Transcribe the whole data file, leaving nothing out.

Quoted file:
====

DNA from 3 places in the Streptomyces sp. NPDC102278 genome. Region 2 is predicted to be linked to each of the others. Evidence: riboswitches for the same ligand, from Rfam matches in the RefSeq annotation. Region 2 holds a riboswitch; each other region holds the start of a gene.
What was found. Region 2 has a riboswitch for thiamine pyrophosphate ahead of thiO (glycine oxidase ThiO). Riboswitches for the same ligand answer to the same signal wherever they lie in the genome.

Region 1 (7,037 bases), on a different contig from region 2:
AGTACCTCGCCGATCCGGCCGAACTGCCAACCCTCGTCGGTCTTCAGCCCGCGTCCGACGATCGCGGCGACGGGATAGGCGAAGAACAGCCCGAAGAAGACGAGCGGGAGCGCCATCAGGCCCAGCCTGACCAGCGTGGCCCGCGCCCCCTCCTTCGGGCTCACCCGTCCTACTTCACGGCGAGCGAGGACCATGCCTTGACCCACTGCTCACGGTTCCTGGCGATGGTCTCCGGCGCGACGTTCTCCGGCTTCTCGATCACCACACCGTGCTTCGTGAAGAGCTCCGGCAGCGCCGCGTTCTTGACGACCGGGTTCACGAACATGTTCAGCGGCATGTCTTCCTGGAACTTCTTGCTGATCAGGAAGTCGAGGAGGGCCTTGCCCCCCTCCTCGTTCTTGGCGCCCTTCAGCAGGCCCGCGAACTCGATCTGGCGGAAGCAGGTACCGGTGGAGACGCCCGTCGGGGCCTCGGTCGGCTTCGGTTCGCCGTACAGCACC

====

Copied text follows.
DNA from 3 places in the Streptomyces sp. NPDC102278 genome. Region 2 is predicted to be linked to each of the others. Evidence: riboswitches for the same ligand, from Rfam matches in the RefSeq annotation. Region 2 holds a riboswitch; each other region holds the start of a gene.
What was found. Region 2 has a riboswitch for thiamine pyrophosphate ahead of thiO (glycine oxidase ThiO). Riboswitches for the same ligand answer to the same signal wherever they lie in the genome.

Region 1 (7,037 bases), on a different contig from region 2:
AGTACCTCGCCGATCCGGCCGAACTGCCAACCCTCGTCGGTCTTCAGCCCGCGTCCGACGATCGCGGCGACGGGATAGGCGAAGAACAGCCCGAAGAAGACGAGCGGGAGCGCCATCAGGCCCAGCCTGACCAGCGTGGCCCGCGCCCCCTCCTTCGGGCTCACCCGTCCTACTTCACGGCGAGCGAGGACCATGCCTTGACCCACTGCTCACGGTTCCTGGCGATGGTCTCCGGCGCGACGTTCTCCGGCTTCTCGATCACCACACCGTGCTTCGTGAAGAGCTCCGGCAGCGCCGCGTTCTTGACGACCGGGTTCACGAACATGTTCAGCGGCATGTCTTCCTGGAACTTCTTGCTGATCAGGAAGTCGAGGAGGGCCTTGCCCCCCTCCTCGTTCTTGGCGCCCTTCAGCAGGCCCGCGAACTCGATCTGGCGGAAGCAGGTACCGGTGGAGACGCCCGTCGGGGCCTCGGTCGGCTTCGGTTCGCCGTACAGCACC